Dec 16, 2022

By Jane Brown

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A statement from Dying with Dignity Canada expresses disappointment, after the Trudeau Liberals announced a delay in expanding the eligibility for medically assisted dying to include those whose sole underling condition is a mental disorder .

Justice Minister David Lametti told a news conference Thursday, the delay comes out of a need for an abundance of caution.

“I think at the end of the day, we want to be prudent,” Lametti explained, “We want to move in a step by step way so that we don’t make mistakes.”

An update to the legislation, passed in the spring of 2021, included a provision to temporarily exclude those with mental disorders. That provision is set to expire on March 17th.

Earlier this month, Libby Znaimer spoke with the psychiatrist calling for a delay and is asking how do you tell the difference between temporary suicidal thoughts and an irremedial condition?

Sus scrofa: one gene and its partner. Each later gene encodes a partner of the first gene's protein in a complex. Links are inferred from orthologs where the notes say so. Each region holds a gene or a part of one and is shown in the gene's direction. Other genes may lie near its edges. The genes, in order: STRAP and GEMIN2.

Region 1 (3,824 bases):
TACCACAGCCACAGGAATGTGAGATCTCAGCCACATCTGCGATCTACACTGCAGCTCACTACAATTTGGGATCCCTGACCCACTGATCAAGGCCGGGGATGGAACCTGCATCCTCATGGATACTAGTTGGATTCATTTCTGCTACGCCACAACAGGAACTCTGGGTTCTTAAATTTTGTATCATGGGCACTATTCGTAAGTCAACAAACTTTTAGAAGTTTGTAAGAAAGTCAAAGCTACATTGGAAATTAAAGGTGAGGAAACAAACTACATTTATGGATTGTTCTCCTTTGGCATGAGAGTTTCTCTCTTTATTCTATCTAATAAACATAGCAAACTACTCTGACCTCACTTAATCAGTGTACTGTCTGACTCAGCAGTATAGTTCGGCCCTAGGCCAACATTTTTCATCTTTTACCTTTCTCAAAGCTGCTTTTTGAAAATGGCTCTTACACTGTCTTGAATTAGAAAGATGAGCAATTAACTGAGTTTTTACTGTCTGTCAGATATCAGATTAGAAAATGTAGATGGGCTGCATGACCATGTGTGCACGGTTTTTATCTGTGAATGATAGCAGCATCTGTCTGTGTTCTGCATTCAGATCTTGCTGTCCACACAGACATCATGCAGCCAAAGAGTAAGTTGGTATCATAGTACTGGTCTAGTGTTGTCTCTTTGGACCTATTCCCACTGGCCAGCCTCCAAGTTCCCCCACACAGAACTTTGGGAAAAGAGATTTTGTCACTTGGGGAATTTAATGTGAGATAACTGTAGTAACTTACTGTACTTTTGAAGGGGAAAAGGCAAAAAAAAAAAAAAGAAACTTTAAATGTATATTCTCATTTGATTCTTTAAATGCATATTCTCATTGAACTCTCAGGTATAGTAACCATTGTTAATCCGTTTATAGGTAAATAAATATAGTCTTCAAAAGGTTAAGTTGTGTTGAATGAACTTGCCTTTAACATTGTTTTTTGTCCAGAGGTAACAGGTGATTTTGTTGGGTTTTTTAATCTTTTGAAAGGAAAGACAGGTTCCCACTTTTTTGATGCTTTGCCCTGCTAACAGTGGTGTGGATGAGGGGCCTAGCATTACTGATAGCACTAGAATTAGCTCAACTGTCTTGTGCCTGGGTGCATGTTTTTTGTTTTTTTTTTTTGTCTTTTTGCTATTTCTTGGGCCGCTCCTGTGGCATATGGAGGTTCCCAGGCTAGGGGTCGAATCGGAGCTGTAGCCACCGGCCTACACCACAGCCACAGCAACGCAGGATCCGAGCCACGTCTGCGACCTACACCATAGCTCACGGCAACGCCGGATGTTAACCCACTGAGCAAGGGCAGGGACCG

And this past Monday, pollster John Wright told Libby during Zoomer Radio’s Fight Back, Canadians do not appear ready to accept mental illness as a reason to allow medical assistance in dying.

“The debate to me is really about the imminence of death versus the quality of life, and I think that right now, most Canadians are on the side of those who are terminal or face imminent death as opposed to having a quality of life discussion,” Wright explained.

But Dying with Dignity CEO Helen Long says there have been rigourous studies on how the expansion will work. She calls the delay stigmatizing, discriminatory and unconstitutional.

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